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Psalm 51: It's Worse and Better Than We Think!

Blog by Rob Vandeman

The psalmist’s appeal to God for forgiveness of his sins is one of the most memorable in the entire Psalter, due in part, to the historical title that situates its composition by David after Nathan the prophet confronted him about his sin with Bathsheba (2 Sam. 12). While the words of this prayer fit the occasion well, we should note that nowhere is this particular historical event mentioned specifically, indicating that the poem was not written to memorialize that moment, but to serve as a model prayer for others coming later who find themselves in similar, though not identical, circumstances.

The psalm is a lament, defined as a prayer uttered when one’s life is in turmoil. More specifically, the psalmist realizes that his disoriented life is a result of his own sin, and thus asks God to forgive him and restore his relationship, based upon his repentance. As such this psalm and those like it (6, 32, 38,102,130,143) are known as penitential psalms.

Because the psalms are poetry they do not have, as a whole, the kind of outlines we expect from didactic literature. The verses do not build on one another with statements, reasons for those statements, and conclusions. We do not find many connective words like therefore, so, thus, and but. This does not mean that the psalms do not have orderly progression, however. Psalm 51 obviously does. It has six parts and they flow naturally from God, with whom the psalm begins, to the psalmist, who is praying for forgiveness and renewal, to the people whom his experience of forgiveness and renewal will affect.

  1. The approach to God, a cry for forgiveness (vs. 1-2)
  2. Confession of sin (vs. 3-6)
  3. An appeal for cleansing (vs. 7-9)
  4. Desire for inward renewal, creating a pure heart (vs. 10-12)
  5. A promise to teach others the lessons he has learned (vs. 13-17)
  6. A concluding prayer for the prosperity of his people (vs. 18-19)

Two Great Needs

These six sections also fall into two easily definable parts corresponding to the psalmist’s two great needs. The first is of forgiveness (vs. 1-9). He realized the enormity of his failure and knew that only God could forgive him and he throws himself on God’s mercy. The second part (vs. 10-19) reveals that forgiveness is not the only need David has. He is aware of his sin of adultery and murder came from a sinful heart. He sinned because he is a sinner. And because he is a sinner he is certain to sin again and again, unless God helps him. Therefore, he also needs an inward renewal, which he describes as the creation of a pure heart and the renewal of a steadfast spirit.

Pardon and purity! Those are the two great needs of every human being, since we are all sinners by action and by nature, just as David was. We need first, cleansing, then a new heart.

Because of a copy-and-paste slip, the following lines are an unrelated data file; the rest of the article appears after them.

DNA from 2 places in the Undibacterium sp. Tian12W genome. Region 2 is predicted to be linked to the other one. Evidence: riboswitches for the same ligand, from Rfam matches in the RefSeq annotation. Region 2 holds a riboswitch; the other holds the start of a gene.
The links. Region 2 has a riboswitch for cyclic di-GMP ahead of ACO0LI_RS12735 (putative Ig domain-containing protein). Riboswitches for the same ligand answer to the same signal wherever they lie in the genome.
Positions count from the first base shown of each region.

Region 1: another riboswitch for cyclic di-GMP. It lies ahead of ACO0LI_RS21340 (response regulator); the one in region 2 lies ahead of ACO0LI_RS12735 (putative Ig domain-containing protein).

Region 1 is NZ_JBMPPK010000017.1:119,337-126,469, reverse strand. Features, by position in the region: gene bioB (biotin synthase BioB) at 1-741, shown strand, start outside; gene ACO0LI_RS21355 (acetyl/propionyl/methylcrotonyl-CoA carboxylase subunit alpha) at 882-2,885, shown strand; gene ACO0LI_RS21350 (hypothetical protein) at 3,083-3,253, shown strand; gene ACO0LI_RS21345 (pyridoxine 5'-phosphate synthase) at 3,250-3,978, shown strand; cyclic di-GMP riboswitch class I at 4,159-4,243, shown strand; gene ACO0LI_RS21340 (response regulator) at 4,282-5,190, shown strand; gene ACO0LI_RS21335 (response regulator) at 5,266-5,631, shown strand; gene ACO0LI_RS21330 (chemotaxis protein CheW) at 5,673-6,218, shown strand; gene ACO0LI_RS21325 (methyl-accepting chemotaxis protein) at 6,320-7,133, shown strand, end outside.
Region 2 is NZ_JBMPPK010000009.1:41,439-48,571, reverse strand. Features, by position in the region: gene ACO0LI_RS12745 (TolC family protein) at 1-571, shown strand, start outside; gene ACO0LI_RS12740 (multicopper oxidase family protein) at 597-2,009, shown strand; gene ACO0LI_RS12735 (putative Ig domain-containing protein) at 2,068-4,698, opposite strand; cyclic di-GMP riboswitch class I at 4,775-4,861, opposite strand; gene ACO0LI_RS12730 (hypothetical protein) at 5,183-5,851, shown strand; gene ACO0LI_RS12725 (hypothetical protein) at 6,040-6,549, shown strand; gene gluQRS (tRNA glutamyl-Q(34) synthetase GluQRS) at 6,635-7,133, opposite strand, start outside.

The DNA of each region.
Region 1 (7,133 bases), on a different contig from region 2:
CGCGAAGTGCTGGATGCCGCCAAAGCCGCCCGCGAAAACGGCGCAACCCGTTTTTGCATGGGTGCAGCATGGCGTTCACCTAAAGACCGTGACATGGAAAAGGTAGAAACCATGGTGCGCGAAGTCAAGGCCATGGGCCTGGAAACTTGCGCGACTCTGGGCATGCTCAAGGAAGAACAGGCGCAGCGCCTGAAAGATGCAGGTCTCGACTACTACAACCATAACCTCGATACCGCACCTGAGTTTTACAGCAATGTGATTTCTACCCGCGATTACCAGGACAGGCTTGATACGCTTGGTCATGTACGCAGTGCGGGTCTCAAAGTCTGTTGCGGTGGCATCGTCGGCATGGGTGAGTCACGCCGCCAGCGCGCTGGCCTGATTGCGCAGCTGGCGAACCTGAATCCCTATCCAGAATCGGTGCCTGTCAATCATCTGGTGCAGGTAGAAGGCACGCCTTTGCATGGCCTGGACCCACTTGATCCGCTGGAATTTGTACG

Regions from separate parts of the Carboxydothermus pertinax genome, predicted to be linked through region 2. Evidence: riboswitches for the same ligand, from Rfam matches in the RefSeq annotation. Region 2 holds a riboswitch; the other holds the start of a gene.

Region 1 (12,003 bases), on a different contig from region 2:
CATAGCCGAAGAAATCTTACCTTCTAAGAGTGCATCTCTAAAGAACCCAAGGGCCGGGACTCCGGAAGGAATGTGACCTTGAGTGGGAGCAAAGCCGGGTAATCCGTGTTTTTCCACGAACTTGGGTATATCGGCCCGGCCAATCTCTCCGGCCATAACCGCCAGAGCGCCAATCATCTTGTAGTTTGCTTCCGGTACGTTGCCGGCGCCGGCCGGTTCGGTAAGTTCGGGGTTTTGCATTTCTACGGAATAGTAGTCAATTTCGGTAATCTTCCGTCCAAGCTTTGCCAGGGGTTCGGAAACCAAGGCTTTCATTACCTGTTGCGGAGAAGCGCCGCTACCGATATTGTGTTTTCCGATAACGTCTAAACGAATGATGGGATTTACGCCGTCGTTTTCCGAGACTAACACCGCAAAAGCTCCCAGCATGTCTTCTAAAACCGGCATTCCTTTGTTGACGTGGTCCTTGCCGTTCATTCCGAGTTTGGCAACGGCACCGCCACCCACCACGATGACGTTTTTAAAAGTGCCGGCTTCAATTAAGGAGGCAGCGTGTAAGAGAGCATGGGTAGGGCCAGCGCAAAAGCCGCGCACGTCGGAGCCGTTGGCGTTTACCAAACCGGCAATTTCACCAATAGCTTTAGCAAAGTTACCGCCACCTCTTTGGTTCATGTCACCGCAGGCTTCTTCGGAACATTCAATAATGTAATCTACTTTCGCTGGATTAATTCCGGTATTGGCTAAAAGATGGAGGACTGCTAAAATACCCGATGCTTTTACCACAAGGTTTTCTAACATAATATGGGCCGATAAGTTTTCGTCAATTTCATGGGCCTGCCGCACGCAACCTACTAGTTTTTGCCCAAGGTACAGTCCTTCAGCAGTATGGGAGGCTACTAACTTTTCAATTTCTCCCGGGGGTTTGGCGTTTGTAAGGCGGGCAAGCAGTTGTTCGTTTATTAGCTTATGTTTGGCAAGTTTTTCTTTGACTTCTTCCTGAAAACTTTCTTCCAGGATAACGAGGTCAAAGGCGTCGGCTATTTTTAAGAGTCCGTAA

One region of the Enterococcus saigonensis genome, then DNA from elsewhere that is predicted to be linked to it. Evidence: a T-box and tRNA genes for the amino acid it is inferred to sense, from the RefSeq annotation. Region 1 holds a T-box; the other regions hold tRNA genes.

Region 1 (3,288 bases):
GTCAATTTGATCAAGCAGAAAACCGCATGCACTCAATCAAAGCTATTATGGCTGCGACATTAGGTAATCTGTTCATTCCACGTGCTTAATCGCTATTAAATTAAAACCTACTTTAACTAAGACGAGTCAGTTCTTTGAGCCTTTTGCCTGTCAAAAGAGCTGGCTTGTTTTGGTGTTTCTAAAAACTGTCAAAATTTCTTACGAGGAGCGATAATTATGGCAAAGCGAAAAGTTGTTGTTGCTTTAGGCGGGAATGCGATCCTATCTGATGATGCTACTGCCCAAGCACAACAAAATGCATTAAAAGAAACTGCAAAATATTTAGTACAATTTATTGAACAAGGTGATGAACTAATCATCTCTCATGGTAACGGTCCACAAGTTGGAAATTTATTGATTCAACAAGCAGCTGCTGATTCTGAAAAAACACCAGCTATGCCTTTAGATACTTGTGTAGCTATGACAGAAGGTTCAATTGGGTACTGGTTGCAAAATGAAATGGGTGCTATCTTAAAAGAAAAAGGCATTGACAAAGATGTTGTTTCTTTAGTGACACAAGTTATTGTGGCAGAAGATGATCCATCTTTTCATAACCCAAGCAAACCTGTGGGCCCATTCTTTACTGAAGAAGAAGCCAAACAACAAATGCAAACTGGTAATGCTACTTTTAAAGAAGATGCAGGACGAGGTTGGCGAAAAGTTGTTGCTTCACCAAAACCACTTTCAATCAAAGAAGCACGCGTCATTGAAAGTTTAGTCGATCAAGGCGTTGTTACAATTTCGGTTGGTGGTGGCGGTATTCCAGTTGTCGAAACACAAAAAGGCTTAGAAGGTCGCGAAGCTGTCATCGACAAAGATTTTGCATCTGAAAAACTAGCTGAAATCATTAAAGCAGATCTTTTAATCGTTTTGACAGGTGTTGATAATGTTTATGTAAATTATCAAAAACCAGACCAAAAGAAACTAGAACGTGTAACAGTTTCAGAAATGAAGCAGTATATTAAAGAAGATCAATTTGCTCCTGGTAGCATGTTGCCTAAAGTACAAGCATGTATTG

“It’s Not a Big Deal”

You may be wondering what I meant by the title given to this psalm. I wished to underscore the fact that we tend to minimize our sins. We tell ourselves (or others tell us) that “it’s not a big deal” or “it’s not as bad as it seems.” We soften sins impact by referring to it as “blunders, mistakes, errors, lapses, failings, etc.” But the reality is this—it is usually worse than we think! Sin creates damage; damage to us, to other people, and to our relationship with God. However, I must hasten to add that the reality of God’s forgiveness of the past and his “giveness” of a new heart and renewed spirit is also much better than we think. To minimize the promises inherent in God’s work of cleansing and renewal is to lose perspective on how much God loves us.

This psalm remains relevant to us today as we too approach God to ask for his forgiveness and restoration. The prayer serves as a reminder that such restoration depends on God’s grace and that he responds not to the mere motions of religiosity (sacrifice), but to authentic repentance (a broken and contrite heart). When we read and use this psalm, we are mindful that our forgiveness is based on the sacrificial death and resurrection of Jesus Christ.

Questions of Reflection

I leave you with a few questions as you reflect on this psalm.

  • Why is it that David says that is against God and God only that he has sinned?
  • What about Bathsheba and Uriah, her husband? Did his sin not affect his own family and that of his subjects?
  • What do you make of the verbs that David used in his plea for forgiveness – blot out, wash away, cleanse? And what do you make of the descriptions he uses for his actions – transgressions, iniquity and sin? And do you see any correlation with teachings in the New Testament?
  • His reference to being cleansed with hyssop – do you see this as a reference to being cleansed by the blood of the lamb?
  • What do you think is the most important request of the psalmist?
  • He vows to teach others from his experience. What experience of God’s forgiving and renewing grace do you know that you could share with a person going through a similar situation?

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